August 24, 2015
Summer of 2015 has definitely featured some wild weather. Photographer Joe Gee captured this dramatic photo last Monday at Muskegon State Park. mLive featured Joe’s waterspout photo along with an explanation of the phenomenon by meteorologist Mark Torregrossa:
This is the waterspout season on the Great Lakes, but tonight’s waterspout did not occur in the classic waterspout weather pattern.
Waterspouts form mostly due to a large temperature difference between the water surface and the air a few thousand feet above. So the classic waterspout weather pattern would have a large, cold upper level storm system moving over the Great Lakes. That storm system is still well to our west, and won’t pass through until Wednesday.
This waterspout still most likely formed due to a temperature difference between the water and the air. The cold air aloft wasn’t really detectable because it was so isolated.
The other weather feature probably contributing to the development of this waterspout was a lake breeze or even possibly an “outflow boundary” from another storm. The lake breeze blows a different wind direction into the storm and can cause additional rotation. An outflow boundary coming off another thunderstorm can do the same thing.
So this waterspout is a less threatening rotation as compared to a tornado. Usually these waterspouts dissipate before they come onshore.
This time of year is the typical time for waterspouts because of two weather features. First, the Great Lakes water temperatures are usually warmest right now. Secondly, we have to mention the word fall. Cooler, fall-like air starts to move in at this time of year. The temperature difference is largest now through September.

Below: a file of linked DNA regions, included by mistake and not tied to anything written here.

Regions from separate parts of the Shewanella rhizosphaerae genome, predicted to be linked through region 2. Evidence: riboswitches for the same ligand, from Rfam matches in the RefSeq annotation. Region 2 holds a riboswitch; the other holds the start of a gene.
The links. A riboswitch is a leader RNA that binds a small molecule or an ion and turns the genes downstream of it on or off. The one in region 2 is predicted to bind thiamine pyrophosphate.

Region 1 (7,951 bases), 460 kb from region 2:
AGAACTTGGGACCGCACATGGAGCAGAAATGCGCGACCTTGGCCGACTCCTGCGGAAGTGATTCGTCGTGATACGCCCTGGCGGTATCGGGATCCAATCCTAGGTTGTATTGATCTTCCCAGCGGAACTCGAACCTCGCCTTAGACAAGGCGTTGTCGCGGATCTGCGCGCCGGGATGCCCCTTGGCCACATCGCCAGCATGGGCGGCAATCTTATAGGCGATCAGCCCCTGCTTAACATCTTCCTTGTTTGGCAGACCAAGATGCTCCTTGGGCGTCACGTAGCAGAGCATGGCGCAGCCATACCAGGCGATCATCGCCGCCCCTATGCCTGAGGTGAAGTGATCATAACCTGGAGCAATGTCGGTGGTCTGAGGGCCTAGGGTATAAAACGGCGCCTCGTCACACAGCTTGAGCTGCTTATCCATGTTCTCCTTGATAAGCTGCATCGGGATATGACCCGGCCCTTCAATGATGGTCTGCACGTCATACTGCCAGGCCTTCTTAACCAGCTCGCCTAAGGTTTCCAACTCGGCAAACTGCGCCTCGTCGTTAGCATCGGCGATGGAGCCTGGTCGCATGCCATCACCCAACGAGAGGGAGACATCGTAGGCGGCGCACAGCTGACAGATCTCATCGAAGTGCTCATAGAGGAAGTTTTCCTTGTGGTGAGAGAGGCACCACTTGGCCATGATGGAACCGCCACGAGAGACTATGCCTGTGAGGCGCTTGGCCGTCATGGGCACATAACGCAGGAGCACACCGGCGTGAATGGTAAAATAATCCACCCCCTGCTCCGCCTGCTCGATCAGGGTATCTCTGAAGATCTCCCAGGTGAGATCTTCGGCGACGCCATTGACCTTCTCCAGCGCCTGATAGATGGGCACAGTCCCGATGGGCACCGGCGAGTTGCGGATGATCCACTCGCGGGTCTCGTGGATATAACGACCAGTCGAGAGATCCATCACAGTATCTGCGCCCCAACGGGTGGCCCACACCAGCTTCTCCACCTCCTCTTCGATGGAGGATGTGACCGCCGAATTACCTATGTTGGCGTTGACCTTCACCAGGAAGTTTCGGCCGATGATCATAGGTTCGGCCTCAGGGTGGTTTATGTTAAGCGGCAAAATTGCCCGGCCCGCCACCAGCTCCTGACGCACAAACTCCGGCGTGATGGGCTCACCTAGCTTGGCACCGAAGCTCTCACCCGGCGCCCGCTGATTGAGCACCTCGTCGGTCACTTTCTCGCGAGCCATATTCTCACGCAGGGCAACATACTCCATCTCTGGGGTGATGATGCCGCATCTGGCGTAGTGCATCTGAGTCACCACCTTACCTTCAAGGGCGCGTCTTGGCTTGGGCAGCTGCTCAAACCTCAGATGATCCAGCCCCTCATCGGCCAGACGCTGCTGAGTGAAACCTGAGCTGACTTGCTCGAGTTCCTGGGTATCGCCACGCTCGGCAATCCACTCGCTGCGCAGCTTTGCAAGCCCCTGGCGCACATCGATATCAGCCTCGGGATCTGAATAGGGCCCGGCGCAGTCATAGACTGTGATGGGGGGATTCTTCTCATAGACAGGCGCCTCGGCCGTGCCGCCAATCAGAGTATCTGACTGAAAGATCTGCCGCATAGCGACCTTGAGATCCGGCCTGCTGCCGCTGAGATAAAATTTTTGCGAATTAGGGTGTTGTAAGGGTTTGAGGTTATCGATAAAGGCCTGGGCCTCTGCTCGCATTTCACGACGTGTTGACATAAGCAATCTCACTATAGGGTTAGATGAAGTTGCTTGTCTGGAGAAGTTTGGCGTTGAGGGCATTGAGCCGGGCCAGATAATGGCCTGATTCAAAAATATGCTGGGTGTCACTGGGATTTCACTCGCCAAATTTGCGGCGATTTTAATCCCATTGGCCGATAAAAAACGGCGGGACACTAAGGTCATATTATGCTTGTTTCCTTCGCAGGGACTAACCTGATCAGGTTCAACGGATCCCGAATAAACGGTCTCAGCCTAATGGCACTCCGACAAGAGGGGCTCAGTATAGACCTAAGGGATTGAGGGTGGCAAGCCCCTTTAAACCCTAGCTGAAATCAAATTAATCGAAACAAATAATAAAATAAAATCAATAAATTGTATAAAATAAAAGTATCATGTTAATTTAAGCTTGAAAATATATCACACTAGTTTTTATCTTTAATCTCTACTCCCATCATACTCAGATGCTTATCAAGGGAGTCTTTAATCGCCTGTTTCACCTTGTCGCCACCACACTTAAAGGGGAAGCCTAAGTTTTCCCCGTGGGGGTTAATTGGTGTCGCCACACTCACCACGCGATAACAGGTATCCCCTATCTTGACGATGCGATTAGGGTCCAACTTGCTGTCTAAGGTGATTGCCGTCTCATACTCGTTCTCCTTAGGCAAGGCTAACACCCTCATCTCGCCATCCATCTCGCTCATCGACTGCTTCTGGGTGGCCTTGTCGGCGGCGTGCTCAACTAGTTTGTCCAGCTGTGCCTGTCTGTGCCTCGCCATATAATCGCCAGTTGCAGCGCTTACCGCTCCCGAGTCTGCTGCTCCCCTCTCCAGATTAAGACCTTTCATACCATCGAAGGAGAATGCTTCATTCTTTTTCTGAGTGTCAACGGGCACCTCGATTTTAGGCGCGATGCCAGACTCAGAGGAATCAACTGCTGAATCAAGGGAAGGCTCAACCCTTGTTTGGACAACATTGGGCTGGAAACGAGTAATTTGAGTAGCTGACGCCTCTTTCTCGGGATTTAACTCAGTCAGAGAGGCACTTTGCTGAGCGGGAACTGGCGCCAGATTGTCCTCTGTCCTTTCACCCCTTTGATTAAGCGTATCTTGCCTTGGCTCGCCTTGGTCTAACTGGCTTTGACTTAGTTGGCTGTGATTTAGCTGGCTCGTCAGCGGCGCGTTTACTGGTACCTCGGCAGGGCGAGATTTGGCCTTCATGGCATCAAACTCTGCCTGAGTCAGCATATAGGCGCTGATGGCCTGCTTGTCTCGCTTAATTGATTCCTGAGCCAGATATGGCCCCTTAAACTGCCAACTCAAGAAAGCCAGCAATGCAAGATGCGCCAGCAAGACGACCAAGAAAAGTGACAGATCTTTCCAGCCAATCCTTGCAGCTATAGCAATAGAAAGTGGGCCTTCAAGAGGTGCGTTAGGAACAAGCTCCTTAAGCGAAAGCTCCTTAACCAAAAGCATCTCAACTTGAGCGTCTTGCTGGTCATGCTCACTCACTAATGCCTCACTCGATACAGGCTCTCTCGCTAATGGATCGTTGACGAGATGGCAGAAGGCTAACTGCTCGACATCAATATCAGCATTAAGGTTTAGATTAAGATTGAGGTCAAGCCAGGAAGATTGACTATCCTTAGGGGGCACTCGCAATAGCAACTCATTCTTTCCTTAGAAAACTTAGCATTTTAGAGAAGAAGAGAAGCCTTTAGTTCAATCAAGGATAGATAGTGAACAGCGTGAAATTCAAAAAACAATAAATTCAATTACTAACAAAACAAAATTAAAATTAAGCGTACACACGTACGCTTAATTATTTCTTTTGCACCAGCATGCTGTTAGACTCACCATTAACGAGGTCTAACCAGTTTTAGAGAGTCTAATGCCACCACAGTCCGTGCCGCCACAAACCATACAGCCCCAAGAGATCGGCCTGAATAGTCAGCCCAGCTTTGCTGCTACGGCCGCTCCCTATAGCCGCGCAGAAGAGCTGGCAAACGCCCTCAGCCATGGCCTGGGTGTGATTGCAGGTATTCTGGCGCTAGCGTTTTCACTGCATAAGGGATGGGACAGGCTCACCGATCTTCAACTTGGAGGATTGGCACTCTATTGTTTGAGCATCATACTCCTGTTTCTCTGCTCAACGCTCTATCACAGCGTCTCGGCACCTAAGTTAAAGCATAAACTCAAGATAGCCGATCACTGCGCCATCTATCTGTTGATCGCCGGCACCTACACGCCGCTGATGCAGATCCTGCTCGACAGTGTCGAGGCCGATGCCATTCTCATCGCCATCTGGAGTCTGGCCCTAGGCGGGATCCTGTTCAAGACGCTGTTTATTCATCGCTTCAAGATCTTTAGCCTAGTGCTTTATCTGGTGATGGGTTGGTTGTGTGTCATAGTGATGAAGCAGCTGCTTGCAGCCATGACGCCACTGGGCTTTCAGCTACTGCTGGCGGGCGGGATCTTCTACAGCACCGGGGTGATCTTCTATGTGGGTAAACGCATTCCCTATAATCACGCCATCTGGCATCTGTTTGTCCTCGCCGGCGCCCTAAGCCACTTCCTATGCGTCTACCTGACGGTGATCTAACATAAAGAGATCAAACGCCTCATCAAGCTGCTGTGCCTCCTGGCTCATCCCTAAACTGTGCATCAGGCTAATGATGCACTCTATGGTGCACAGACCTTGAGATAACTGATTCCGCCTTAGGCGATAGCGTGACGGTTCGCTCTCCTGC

More wild weather on Michigan in Pictures!
August 19, 2015
The National Park Service has opened a formal public comment period that will close on August 29, 2015 regarding future management options for wolves in Isle Royale National Park. The wolf population has plummeted because of a lack of gene flow from the mainland and park management is considering an array of options. If you have commented before, do it again as anything preceding the current comment period is now considered informal input and won’t be considered further.
Moose have important effects on island vegetation, including forest cover, and wolves are the only moose predator on the island. The wolf population on Isle Royale is very low. With their long-term survival on the island in question, the moose population is likely to increase in the short term (5-10 years), which could result in impacts to vegetation and forest cover because of over-browsing.The six plan options they lay out in this PDF are:
- No-action alternative: Current management would continue; the park would not actively manage vegetation or the moose and wolf populations
- Introduce wolves once: Reestablish wolves on the island by bringing in new wolves one time to mimic a migration event; no moose management
- Maintain both species: Maintain populations of moose and wolves on the island, which could include wolf reintroduction or augmentation
- Introduce wolves once and reduce the moose population: Reestablish wolves on the island by bringing in new wolves one time; reduce moose density if/when the wolf population is no longer impacting the moose population and moose herbivory is having a demonstrated impact on park resources
- Reduce moose population: No wolf reintroduction or augmentation; reduce moose density if/when the wolf population is no longer impacting the moose population and moose herbivory is having a demonstrated impact on park resources
- Intensively manage the moose population: No wolf reintroduction or augmentation; intensively manage moose population to a low level; potential for direct vegetation restoration through seed gathering and planting on offshore islands
Click over for more and to comment.
The Wolf Moose Project on Isle Royale is the longest continuous study of any predator-prey system in the world. Rolf Peterson began leading the wolf moose project in the early 1970s, and remains a world authority on wolves and moose. About this photo he says: